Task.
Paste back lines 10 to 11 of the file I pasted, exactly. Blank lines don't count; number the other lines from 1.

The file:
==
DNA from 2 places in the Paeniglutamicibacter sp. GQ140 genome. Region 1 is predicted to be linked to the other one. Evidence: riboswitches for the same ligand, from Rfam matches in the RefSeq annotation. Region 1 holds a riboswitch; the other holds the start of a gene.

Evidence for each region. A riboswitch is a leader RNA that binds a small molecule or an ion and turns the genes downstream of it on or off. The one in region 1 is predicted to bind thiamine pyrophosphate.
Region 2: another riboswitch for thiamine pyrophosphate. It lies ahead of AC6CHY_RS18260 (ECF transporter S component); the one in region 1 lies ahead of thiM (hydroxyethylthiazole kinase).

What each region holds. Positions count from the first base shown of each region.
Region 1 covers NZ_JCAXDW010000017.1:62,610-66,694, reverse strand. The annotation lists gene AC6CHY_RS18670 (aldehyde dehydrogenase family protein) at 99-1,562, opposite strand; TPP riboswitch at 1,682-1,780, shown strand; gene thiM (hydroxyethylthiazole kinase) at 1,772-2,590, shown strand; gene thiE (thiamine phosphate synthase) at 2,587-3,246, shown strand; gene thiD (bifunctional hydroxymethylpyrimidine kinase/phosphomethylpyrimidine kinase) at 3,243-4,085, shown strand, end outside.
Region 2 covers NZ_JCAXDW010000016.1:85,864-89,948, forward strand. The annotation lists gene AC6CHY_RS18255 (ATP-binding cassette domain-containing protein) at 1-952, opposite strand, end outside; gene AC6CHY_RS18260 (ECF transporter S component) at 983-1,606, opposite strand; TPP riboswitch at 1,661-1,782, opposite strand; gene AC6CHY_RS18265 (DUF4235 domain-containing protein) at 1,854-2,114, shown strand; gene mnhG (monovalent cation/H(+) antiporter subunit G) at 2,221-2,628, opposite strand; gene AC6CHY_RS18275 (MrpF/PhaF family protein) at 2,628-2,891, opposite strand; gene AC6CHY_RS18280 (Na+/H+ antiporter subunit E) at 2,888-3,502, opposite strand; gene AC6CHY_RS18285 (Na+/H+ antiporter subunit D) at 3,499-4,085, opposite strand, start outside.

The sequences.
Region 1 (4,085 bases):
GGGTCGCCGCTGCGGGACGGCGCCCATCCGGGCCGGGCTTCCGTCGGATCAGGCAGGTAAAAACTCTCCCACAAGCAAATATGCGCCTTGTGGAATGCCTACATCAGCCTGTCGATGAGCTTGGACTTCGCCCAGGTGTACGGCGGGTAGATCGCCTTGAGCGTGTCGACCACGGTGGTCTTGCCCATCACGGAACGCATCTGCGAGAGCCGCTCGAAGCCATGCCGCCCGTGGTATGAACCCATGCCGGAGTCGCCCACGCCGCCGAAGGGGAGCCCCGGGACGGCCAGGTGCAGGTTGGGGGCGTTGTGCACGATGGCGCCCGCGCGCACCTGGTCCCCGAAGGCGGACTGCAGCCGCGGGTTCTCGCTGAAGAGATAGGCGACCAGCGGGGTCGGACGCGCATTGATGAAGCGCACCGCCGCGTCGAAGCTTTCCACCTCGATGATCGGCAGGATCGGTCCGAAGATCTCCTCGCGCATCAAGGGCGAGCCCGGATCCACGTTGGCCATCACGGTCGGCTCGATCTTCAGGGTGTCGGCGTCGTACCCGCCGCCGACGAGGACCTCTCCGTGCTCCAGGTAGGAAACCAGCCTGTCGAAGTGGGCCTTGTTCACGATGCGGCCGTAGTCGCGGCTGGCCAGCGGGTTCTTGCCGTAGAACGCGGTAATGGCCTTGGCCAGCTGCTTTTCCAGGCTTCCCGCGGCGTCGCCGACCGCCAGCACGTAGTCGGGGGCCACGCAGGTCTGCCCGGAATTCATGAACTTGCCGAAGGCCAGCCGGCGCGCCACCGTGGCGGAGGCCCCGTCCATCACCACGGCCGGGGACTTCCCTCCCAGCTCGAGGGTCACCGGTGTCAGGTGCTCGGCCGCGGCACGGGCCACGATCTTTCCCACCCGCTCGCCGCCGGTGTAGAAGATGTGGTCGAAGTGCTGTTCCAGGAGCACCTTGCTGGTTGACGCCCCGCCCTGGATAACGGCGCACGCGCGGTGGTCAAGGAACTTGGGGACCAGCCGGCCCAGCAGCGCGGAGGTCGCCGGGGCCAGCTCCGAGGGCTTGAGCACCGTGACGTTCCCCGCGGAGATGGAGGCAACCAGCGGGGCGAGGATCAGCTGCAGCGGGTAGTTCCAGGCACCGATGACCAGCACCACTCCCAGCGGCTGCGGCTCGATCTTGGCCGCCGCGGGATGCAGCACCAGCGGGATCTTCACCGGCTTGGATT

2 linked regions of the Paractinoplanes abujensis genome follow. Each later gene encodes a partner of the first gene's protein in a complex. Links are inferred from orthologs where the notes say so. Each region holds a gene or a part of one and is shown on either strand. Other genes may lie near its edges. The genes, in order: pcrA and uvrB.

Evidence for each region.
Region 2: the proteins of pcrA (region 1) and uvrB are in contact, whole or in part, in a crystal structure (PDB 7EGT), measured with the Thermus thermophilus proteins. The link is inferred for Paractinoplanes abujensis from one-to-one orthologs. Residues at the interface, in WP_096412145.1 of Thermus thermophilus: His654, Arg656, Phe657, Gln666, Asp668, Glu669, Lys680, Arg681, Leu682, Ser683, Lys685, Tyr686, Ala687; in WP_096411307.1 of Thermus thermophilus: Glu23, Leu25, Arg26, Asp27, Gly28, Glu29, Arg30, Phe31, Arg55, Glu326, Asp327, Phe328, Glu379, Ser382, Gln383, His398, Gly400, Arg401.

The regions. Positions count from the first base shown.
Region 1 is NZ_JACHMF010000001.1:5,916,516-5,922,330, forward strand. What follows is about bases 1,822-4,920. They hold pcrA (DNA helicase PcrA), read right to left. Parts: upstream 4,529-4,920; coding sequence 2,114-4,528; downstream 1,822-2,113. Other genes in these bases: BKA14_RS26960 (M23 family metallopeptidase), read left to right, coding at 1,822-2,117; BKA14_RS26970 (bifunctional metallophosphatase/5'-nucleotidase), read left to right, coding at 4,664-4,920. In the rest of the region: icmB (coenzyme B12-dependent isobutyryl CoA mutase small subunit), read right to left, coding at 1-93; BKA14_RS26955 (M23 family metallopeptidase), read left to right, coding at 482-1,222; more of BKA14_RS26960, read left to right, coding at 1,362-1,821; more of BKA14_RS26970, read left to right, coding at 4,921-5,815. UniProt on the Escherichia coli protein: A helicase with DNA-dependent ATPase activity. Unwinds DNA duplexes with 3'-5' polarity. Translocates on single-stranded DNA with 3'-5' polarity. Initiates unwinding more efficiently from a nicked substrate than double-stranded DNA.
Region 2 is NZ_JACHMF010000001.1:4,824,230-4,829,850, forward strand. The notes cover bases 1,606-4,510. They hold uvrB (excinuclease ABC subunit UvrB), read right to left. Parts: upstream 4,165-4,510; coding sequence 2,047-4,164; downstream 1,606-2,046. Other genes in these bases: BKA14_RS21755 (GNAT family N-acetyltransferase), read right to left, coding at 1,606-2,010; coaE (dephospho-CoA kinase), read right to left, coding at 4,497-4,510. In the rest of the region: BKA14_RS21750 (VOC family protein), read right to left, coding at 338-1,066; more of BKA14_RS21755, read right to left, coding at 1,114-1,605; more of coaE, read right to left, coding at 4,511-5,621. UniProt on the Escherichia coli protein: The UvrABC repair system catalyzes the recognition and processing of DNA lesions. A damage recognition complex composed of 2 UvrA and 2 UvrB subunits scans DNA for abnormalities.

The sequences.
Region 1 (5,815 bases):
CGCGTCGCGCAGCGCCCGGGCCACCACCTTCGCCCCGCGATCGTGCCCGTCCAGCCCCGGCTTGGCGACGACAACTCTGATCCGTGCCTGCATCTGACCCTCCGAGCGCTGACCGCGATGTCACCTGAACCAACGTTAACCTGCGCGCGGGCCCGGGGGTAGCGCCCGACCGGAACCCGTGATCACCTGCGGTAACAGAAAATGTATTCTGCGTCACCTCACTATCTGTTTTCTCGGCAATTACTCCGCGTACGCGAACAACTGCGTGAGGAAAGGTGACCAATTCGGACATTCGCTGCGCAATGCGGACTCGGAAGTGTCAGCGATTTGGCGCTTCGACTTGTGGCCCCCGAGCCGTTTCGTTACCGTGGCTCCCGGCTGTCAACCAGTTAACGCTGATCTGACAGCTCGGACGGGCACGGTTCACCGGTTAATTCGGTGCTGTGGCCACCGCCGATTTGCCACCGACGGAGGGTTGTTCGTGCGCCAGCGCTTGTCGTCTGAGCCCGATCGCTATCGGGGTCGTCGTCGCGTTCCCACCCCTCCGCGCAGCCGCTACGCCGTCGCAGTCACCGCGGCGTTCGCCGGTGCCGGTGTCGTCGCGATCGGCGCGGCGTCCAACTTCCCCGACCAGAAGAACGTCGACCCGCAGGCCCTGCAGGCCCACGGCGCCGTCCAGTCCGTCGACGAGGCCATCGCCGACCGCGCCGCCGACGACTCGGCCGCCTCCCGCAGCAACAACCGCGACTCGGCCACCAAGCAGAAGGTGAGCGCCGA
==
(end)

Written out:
2 linked regions of the Paractinoplanes abujensis genome follow. Each later gene encodes a partner of the first gene's protein in a complex. Links are inferred from orthologs where the notes say so. Each region holds a gene or a part of one and is shown on either strand. Other genes may lie near its edges. The genes, in order: pcrA and uvrB.

Evidence for each region.